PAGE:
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Rival Plans In Senate Aim To Change Military Rape Prosecutions

The Senate is debating rival plans on how to prosecute cases of sexual assault in the military. The problem is vast: 26,000 military sexual assaults last year, with only 3,000 reported and 300 going to trial. Sens. Claire McCaskill of Missouri and Kirsten Gillibrand of New York have competing proposals for dealing with the issue.
NPR

Obama Awards Medal Of Freedom To Bill Clinton, Others

President Obama bestowed the highest civilian award on an array of stars Monday. The 16 recipients of the Medal of Freedom — from former President Bill Clinton to country singer Loretta Lynn, from feminist Gloria Steinem and legendary college basketball coach Dean Smith to Judge Patricia Wald — assembled at the White House.
NPR

Food Stamp Cuts Leave Rural Areas, And Their Grocers, Reeling

In communities grappling with high unemployment, grocery stores serve many customers who rely on the Supplemental Nutrition Assistance Program to get by. Some stores are estimating that their sales might fall between 5 and 10 percent now that the government has reduced the benefits.
NPR

Amid HealthCare.gov Troubles, Medicaid Enrollment's Been Brisk

Enrollment in private health insurance has been slow to grow since the health exchanges opened Oct. 1. But new enrollment in the Medicaid program has been brisk, including in states that are not expanding Medicaid under the health law.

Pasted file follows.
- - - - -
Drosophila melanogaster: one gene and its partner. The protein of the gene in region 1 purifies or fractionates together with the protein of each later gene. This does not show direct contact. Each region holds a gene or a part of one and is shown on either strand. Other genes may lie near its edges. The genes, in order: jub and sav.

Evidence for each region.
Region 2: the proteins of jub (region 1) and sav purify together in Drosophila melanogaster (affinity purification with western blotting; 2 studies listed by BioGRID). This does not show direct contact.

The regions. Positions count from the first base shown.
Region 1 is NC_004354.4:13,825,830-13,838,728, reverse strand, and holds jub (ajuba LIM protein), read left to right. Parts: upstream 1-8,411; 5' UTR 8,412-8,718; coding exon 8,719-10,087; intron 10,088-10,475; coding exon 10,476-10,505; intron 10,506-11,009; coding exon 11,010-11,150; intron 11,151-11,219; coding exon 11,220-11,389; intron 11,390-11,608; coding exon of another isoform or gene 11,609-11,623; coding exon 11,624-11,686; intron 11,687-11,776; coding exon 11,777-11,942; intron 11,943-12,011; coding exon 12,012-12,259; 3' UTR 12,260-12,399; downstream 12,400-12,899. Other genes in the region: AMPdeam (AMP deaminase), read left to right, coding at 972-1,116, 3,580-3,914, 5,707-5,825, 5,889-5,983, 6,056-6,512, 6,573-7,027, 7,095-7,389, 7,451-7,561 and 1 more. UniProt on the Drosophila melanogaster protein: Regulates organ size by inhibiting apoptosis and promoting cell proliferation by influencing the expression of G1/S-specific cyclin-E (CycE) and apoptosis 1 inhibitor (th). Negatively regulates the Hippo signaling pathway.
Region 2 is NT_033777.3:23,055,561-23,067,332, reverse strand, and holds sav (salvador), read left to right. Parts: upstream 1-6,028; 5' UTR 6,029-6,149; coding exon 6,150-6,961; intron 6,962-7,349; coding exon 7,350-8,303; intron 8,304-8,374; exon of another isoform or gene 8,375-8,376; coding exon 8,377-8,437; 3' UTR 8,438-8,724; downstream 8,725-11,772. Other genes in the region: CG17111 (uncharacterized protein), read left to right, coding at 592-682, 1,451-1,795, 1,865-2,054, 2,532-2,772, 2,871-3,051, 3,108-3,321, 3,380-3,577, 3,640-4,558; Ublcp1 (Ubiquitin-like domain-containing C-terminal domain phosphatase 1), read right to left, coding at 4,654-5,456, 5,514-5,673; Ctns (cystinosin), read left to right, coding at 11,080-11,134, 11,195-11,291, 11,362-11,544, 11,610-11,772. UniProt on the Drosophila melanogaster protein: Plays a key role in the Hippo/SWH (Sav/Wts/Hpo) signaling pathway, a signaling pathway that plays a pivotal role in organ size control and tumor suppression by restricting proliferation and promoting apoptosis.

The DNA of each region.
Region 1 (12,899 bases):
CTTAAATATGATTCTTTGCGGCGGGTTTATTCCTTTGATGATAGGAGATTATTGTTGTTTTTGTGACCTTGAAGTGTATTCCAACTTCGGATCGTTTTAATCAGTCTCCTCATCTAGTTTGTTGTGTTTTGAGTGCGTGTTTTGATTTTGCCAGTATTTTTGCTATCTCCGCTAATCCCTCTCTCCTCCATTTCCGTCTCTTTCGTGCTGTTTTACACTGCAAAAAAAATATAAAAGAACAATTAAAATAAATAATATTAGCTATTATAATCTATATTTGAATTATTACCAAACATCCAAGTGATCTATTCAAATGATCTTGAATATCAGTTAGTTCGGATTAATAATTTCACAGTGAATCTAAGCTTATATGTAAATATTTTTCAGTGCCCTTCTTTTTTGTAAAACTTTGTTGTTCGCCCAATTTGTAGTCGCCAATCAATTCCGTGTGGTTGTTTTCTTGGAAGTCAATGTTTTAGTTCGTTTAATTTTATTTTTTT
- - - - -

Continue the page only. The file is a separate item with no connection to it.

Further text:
NPR

U.S., Afghanistan Reach Tentative Security Pact

The agreement involves a continuing role for U.S. troops beyond 2014 — to train, equip and assist Afghan forces.
NPR

Can Congressman Trey Radel Survive A Drug Bust?

After pleading guilty to cocaine possession and admitting an addiction to alcohol, Florida Rep. Trey Radel's political future is unclear. Democrats are calling on the freshman Republican to resign his seat.
NPR

Kids Are Less Fit Today Than You Were Back Then

Around the world, children are slowing down. Researchers have found that kids don't run as fast as they did in the 1970s. The finding suggests a potential uptick in future heart problems because running speed is a proxy for aerobic fitness and a measure of overall cardiovascular health.
NPR

Obamacare Crashes President's Polls, Does It Matter?

Public disapproval of the Affordable Care Act has pushed President Obama to his lowest ratings yet, according to a new poll. But does it matter? And how will the Cheney sisters' disagreement over gay marriage play out in the polls? Host Michel Martin asks journalists Callie Crossley and Keli Goff.
NPR

JFK And Civil Rights: It's Complicated

President John F. Kennedy's relationship with civil rights was far from simple. Host Michel Martin speaks with one of the last living leaders of the civil rights movement, Georgia Representative John Lewis, about his own relationship with President Kennedy. Stanford historian Clayborne Carson also joins the conversation.
NPR

Soul Food For Thanksgiving: Mac And Cheese, 'Red Drink,' And More

Chitlins, black-eyed peas and sweet potato greens ... it's all soul food you might want to consider adding to your Thanksgiving table. Host Michel Martin hears about the history of soul food — and gets some recipes — from Adrian Miller, author of Soul Food: The Surprising Story of An American Cuisine One Plate At A Time.

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